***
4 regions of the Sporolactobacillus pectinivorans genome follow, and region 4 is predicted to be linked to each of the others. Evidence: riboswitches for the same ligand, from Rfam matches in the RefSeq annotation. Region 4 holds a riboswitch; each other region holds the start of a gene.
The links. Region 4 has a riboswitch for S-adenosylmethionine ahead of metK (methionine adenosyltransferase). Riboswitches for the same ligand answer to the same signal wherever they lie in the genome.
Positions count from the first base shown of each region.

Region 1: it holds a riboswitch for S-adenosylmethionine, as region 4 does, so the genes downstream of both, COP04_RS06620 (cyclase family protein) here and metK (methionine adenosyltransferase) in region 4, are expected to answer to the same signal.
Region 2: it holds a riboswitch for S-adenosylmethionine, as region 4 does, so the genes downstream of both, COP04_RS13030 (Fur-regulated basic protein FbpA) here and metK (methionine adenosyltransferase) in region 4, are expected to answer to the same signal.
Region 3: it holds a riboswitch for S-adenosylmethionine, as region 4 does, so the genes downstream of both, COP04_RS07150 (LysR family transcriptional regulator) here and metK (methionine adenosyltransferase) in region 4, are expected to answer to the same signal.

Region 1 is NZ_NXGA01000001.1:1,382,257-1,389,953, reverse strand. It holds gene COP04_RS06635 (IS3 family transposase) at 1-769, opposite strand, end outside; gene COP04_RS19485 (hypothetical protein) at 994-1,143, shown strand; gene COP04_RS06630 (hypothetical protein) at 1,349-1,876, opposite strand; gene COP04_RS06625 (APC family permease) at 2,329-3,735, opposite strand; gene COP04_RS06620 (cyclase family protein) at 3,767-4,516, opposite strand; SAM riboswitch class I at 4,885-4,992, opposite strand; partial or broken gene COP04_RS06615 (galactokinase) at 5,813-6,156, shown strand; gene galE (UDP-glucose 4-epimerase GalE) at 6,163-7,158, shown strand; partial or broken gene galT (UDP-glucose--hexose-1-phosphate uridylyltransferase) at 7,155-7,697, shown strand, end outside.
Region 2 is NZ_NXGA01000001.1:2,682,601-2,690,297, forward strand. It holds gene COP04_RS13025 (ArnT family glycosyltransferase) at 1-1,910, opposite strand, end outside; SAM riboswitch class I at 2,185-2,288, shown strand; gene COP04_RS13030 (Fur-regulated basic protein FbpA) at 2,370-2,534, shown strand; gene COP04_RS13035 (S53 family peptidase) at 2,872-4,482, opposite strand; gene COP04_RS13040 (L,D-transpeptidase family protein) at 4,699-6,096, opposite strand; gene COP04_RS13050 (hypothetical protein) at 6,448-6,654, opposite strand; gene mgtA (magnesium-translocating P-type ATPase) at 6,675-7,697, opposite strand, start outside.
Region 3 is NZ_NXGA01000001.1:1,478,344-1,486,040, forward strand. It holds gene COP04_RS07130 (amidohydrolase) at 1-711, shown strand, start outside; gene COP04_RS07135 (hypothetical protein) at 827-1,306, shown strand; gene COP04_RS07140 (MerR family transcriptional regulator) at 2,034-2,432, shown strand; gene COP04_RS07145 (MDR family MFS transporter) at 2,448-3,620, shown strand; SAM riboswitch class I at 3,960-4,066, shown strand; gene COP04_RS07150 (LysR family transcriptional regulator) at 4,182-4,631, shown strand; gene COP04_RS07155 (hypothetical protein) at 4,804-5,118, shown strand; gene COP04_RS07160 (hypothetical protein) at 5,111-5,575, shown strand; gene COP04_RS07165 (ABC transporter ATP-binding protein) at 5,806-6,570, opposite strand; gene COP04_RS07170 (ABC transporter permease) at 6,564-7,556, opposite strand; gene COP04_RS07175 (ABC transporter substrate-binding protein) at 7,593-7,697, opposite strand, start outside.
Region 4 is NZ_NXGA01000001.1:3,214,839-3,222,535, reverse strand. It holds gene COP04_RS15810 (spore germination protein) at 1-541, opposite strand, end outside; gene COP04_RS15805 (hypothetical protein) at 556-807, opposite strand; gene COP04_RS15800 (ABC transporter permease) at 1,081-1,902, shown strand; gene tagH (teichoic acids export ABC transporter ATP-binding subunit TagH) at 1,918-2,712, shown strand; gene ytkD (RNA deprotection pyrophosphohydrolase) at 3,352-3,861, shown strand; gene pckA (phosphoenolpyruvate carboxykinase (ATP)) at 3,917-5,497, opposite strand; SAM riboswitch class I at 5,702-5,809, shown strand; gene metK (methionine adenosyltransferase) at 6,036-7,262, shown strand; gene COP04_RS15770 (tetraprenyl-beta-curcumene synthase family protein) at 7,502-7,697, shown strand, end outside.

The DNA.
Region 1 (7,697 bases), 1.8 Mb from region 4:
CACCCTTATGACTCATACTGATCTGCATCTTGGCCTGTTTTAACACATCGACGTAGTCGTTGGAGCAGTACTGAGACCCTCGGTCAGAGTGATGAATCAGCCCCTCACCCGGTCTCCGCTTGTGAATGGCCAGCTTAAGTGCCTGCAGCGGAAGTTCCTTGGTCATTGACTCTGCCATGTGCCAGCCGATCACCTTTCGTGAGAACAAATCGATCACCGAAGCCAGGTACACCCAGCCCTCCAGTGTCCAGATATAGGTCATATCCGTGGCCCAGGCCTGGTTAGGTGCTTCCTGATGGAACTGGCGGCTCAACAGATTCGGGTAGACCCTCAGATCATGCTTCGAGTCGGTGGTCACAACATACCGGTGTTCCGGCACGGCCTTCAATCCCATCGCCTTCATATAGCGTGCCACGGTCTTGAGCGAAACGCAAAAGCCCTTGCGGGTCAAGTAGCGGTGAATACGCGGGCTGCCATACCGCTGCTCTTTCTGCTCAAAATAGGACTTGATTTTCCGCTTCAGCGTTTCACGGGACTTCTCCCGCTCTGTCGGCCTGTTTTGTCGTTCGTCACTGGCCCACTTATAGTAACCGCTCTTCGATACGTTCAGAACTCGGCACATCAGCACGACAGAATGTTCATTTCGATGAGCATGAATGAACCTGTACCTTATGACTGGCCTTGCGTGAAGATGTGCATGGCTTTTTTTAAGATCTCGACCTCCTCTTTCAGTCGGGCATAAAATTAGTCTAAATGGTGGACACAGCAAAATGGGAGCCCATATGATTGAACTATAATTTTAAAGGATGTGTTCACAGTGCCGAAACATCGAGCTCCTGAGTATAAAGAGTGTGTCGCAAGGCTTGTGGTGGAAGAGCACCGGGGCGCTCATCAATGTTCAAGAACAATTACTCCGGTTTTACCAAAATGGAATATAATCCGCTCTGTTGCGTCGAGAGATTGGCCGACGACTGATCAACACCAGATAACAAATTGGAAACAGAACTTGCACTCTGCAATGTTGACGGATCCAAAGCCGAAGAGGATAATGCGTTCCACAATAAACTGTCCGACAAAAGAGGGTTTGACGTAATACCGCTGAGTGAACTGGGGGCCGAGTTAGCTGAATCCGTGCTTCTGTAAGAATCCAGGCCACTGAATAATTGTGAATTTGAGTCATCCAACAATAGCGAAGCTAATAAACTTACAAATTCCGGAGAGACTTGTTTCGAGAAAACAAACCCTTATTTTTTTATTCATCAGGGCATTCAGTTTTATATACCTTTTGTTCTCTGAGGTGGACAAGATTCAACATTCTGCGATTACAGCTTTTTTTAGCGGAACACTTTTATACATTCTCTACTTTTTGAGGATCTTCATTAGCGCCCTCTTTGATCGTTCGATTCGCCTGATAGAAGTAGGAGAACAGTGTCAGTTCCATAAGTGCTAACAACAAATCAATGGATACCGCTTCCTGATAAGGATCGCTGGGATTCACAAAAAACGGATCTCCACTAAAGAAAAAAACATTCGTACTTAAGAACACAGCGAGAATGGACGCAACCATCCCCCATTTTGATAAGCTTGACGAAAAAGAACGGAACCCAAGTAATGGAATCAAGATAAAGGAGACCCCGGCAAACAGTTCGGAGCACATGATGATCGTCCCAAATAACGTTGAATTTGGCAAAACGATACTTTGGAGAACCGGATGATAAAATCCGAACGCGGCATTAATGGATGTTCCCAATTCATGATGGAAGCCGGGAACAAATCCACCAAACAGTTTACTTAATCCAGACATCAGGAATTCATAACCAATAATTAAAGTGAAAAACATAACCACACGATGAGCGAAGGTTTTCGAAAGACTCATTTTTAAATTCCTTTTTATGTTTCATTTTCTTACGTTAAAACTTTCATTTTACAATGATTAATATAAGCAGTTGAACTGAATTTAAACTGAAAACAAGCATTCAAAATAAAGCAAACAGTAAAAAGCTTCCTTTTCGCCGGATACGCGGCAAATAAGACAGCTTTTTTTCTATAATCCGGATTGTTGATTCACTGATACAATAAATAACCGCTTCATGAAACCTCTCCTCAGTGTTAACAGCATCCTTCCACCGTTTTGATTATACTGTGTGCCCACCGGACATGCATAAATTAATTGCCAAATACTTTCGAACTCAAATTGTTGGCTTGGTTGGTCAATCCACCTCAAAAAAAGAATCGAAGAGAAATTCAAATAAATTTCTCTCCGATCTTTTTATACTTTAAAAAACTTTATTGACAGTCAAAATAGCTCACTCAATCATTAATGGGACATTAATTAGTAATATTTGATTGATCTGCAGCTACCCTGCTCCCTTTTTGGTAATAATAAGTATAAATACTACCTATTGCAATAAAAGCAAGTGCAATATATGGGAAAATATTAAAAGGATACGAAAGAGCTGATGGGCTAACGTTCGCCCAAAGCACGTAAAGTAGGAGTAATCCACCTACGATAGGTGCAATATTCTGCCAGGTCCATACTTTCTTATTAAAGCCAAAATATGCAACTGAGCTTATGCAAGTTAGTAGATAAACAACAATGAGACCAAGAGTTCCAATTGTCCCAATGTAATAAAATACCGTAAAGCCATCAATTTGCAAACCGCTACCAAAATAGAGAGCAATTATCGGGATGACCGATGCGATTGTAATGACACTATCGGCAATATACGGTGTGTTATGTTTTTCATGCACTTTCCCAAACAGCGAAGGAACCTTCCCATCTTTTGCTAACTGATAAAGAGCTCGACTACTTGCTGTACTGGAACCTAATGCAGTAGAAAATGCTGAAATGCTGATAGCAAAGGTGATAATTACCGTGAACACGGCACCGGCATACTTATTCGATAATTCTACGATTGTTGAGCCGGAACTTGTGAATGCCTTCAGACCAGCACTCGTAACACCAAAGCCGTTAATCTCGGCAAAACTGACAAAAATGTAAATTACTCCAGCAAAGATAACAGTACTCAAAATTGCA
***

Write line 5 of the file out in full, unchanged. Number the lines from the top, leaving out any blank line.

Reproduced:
Region 2: it holds a riboswitch for S-adenosylmethionine, as region 4 does, so the genes downstream of both, COP04_RS13030 (Fur-regulated basic protein FbpA) here and metK (methionine adenosyltransferase) in region 4, are expected to answer to the same signal.